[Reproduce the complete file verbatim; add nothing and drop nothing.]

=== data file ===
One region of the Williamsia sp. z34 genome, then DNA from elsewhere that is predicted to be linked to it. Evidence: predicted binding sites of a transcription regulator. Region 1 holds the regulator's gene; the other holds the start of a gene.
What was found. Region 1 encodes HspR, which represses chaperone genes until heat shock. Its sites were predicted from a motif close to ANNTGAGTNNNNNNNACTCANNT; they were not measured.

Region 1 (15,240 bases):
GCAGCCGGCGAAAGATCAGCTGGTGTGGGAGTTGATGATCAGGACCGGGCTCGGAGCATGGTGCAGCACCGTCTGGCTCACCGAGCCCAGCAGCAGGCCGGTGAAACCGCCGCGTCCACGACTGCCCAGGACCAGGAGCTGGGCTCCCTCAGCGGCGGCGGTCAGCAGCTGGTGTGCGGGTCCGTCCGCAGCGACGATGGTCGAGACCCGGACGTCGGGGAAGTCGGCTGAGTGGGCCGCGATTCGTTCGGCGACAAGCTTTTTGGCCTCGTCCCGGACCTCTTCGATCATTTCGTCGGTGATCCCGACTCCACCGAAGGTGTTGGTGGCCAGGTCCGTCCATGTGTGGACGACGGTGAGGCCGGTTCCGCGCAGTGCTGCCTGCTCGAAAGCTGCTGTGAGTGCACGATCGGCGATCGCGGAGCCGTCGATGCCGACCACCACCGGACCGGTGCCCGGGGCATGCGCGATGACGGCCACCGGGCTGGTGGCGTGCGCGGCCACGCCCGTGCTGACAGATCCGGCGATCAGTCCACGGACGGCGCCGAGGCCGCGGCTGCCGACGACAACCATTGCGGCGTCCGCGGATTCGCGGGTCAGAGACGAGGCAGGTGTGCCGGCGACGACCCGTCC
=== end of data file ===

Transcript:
One region of the Williamsia sp. z34 genome, then DNA from elsewhere that is predicted to be linked to it. Evidence: predicted binding sites of a transcription regulator. Region 1 holds the regulator's gene; the other holds the start of a gene.
What was found. Region 1 encodes HspR, which represses chaperone genes until heat shock. Its sites were predicted from a motif close to ANNTGAGTNNNNNNNACTCANNT; they were not measured.

Region 1 (15,240 bases):
GCAGCCGGCGAAAGATCAGCTGGTGTGGGAGTTGATGATCAGGACCGGGCTCGGAGCATGGTGCAGCACCGTCTGGCTCACCGAGCCCAGCAGCAGGCCGGTGAAACCGCCGCGTCCACGACTGCCCAGGACCAGGAGCTGGGCTCCCTCAGCGGCGGCGGTCAGCAGCTGGTGTGCGGGTCCGTCCGCAGCGACGATGGTCGAGACCCGGACGTCGGGGAAGTCGGCTGAGTGGGCCGCGATTCGTTCGGCGACAAGCTTTTTGGCCTCGTCCCGGACCTCTTCGATCATTTCGTCGGTGATCCCGACTCCACCGAAGGTGTTGGTGGCCAGGTCCGTCCATGTGTGGACGACGGTGAGGCCGGTTCCGCGCAGTGCTGCCTGCTCGAAAGCTGCTGTGAGTGCACGATCGGCGATCGCGGAGCCGTCGATGCCGACCACCACCGGACCGGTGCCCGGGGCATGCGCGATGACGGCCACCGGGCTGGTGGCGTGCGCGGCCACGCCCGTGCTGACAGATCCGGCGATCAGTCCACGGACGGCGCCGAGGCCGCGGCTGCCGACGACAACCATTGCGGCGTCCGCGGATTCGCGGGTCAGAGACGAGGCAGGTGTGCCGGCGACGACCCGTCC